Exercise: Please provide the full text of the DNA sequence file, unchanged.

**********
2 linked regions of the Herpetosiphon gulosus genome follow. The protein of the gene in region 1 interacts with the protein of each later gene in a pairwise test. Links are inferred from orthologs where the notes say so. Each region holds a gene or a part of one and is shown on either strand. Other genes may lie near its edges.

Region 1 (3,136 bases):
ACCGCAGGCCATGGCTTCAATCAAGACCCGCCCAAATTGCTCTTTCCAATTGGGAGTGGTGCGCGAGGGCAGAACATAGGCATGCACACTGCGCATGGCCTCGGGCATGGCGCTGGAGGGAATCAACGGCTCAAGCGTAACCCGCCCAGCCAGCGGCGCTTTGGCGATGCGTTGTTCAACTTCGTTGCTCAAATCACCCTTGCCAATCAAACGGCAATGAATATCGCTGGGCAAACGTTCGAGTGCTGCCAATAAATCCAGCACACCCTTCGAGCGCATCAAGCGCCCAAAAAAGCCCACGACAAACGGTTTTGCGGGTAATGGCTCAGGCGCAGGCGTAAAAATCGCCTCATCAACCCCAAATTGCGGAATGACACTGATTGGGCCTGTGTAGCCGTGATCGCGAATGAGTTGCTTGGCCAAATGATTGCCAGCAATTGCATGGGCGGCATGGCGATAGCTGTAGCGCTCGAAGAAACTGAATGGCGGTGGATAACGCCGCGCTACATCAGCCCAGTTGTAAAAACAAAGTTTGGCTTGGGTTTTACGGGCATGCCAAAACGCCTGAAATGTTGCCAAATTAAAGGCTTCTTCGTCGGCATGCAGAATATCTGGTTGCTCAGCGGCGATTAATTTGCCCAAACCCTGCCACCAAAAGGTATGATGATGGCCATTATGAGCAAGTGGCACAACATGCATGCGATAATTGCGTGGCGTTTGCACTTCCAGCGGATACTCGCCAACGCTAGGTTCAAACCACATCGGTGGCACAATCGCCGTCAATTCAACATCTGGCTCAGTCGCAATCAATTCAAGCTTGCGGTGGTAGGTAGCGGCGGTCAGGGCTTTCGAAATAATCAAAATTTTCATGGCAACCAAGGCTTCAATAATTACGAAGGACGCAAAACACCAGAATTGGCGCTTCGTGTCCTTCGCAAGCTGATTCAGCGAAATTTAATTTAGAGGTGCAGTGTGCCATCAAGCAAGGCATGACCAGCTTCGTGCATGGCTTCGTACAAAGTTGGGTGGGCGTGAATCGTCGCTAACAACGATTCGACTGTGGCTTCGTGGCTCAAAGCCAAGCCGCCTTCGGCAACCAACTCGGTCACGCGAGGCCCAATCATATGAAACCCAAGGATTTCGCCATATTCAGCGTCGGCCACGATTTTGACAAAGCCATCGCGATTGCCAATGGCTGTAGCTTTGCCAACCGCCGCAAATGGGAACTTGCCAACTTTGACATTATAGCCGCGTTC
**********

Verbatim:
2 linked regions of the Herpetosiphon gulosus genome follow. The protein of the gene in region 1 interacts with the protein of each later gene in a pairwise test. Links are inferred from orthologs where the notes say so. Each region holds a gene or a part of one and is shown on either strand. Other genes may lie near its edges.

Region 1 (3,136 bases):
ACCGCAGGCCATGGCTTCAATCAAGACCCGCCCAAATTGCTCTTTCCAATTGGGAGTGGTGCGCGAGGGCAGAACATAGGCATGCACACTGCGCATGGCCTCGGGCATGGCGCTGGAGGGAATCAACGGCTCAAGCGTAACCCGCCCAGCCAGCGGCGCTTTGGCGATGCGTTGTTCAACTTCGTTGCTCAAATCACCCTTGCCAATCAAACGGCAATGAATATCGCTGGGCAAACGTTCGAGTGCTGCCAATAAATCCAGCACACCCTTCGAGCGCATCAAGCGCCCAAAAAAGCCCACGACAAACGGTTTTGCGGGTAATGGCTCAGGCGCAGGCGTAAAAATCGCCTCATCAACCCCAAATTGCGGAATGACACTGATTGGGCCTGTGTAGCCGTGATCGCGAATGAGTTGCTTGGCCAAATGATTGCCAGCAATTGCATGGGCGGCATGGCGATAGCTGTAGCGCTCGAAGAAACTGAATGGCGGTGGATAACGCCGCGCTACATCAGCCCAGTTGTAAAAACAAAGTTTGGCTTGGGTTTTACGGGCATGCCAAAACGCCTGAAATGTTGCCAAATTAAAGGCTTCTTCGTCGGCATGCAGAATATCTGGTTGCTCAGCGGCGATTAATTTGCCCAAACCCTGCCACCAAAAGGTATGATGATGGCCATTATGAGCAAGTGGCACAACATGCATGCGATAATTGCGTGGCGTTTGCACTTCCAGCGGATACTCGCCAACGCTAGGTTCAAACCACATCGGTGGCACAATCGCCGTCAATTCAACATCTGGCTCAGTCGCAATCAATTCAAGCTTGCGGTGGTAGGTAGCGGCGGTCAGGGCTTTCGAAATAATCAAAATTTTCATGGCAACCAAGGCTTCAATAATTACGAAGGACGCAAAACACCAGAATTGGCGCTTCGTGTCCTTCGCAAGCTGATTCAGCGAAATTTAATTTAGAGGTGCAGTGTGCCATCAAGCAAGGCATGACCAGCTTCGTGCATGGCTTCGTACAAAGTTGGGTGGGCGTGAATCGTCGCTAACAACGATTCGACTGTGGCTTCGTGGCTCAAAGCCAAGCCGCCTTCGGCAACCAACTCGGTCACGCGAGGCCCAATCATATGAAACCCAAGGATTTCGCCATATTCAGCGTCGGCCACGATTTTGACAAAGCCATCGCGATTGCCAATGGCTGTAGCTTTGCCAACCGCCGCAAATGGGAACTTGCCAACTTTGACATTATAGCCGCGTTC